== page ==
We all know that the Regency era had a strict fashion code. In fact, I make sure to constantly mention it because it was of the utmost importance back then!
You know the typical stuff, like having to wear a puffy dress and walk around in it all time, not being allowed to have your hair down, always having to look a certain way. Annoying, but understandable I guess.
We can say with certainty that dances were one of the only, appropriate, ways to escape from the social rooms and be able to stay “close” with the opposite gender. It was one of the moments that men and women were in fact allowed and even encouraged to have physical contact.
But did you know there were dancing classes back then? Of course, not exactly like ours, but dancing classes nonetheless.
One thing that surprised me is that those dancing classes/rooms had strict rules of fashion for both men and women. There is actually a record of a Duke being refused entry, just because he wore trousers, which sounds unreal to me!
So let’s start with the English Country Dance which has deep roots in Scottish Country Dancing. In fact, English Country dancing goes back to the 16th century and was especially popular among the commoners, but not so much the nobles.
These dances “traveled” all the way to France. The rules differed from the French way of dancing, which was the woman dancing to the right of her partner.
We also have the Quadrille. It was formally accepted in English society in 1815 and it was quite flirty in comparison to others.
And finally, we have the Waltz. The Waltz was first introduced by Baron Neuman on 1812, and it was actually considered a bit provocative because of the amount of physical contact it required. How scandalous! But probably a breath of fresh air back then for them 🙂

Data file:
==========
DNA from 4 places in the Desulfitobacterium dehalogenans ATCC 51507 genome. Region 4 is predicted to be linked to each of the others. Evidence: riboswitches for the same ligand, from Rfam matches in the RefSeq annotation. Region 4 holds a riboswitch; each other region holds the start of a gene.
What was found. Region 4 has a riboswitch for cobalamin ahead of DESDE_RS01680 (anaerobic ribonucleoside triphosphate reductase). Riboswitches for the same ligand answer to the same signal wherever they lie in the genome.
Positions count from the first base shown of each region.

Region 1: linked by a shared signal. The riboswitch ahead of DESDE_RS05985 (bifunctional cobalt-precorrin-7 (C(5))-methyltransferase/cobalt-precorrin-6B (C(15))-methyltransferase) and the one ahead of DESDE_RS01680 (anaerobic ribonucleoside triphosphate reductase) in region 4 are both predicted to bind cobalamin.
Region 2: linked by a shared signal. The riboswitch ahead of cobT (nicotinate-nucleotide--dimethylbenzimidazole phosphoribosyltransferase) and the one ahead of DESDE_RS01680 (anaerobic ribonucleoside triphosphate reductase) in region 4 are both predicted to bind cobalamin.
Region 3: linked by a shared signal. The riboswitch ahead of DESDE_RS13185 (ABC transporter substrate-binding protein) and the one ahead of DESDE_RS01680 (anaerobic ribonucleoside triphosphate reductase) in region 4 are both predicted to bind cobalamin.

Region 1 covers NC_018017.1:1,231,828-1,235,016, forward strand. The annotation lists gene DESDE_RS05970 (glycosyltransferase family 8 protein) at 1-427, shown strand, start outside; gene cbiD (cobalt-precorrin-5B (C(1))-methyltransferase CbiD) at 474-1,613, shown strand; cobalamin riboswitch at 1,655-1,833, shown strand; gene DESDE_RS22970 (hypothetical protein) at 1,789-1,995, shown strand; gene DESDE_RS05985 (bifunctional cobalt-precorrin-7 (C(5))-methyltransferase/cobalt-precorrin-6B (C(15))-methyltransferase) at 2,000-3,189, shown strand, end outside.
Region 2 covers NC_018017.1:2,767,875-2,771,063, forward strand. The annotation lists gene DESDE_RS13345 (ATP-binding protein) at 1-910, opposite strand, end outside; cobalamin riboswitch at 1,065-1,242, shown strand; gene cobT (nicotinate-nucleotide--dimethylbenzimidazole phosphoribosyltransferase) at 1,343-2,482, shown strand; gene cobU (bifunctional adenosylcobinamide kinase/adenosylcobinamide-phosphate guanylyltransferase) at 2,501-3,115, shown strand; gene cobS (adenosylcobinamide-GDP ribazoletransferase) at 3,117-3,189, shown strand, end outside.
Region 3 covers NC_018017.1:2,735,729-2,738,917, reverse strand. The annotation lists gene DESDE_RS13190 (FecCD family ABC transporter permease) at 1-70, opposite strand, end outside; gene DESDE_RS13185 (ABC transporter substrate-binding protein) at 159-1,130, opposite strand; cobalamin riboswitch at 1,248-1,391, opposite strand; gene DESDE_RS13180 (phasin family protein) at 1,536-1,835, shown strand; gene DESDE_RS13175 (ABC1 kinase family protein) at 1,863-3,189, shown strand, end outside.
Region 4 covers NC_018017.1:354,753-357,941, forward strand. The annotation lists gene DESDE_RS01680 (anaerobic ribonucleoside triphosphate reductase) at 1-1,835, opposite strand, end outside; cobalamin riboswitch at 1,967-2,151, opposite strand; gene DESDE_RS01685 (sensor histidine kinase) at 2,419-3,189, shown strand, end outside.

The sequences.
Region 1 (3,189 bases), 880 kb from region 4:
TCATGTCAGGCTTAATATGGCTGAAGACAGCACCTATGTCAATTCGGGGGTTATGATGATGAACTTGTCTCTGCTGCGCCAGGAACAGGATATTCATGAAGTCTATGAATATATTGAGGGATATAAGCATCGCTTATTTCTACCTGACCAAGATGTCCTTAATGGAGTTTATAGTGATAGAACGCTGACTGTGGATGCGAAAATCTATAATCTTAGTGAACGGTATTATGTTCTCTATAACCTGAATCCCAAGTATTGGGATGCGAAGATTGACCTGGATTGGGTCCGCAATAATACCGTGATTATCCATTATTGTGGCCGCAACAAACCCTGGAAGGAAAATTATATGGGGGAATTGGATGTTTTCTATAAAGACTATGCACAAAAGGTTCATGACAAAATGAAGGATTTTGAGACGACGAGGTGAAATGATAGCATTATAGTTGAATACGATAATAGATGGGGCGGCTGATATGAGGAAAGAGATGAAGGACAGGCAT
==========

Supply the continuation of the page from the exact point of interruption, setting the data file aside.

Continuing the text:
So, here’s the thing now. The Regency era is quite an odd time. There are 2 popular opinions regarding when it started and when it finished, and both of them vary a lot! This means that I’m unsure if I should include certain dances that came after that time.
The most popular opinion is that the Regency era lasted from 1811 until 1820. But it’s also considered to be from 1795 until 1837. Both of these hold significance and they matter quite a lot.
And in between those dates, we have numerous more dances, which I will analyze in more detail in a later article.
For now, why don’t you read this interesting piece of writing on the Cotillions? Back in 1780, James Fishar wrote very specific instructions for it. You can read everything about it here: https://colinhume.com/deregency.htm
This covers everything you needed to know! I so don’t wish I lived back then 😛 I’m horrible at dancing and I’m certain I would fail miserably!
What about you, sweetie?
-Written by Scarlett Osborne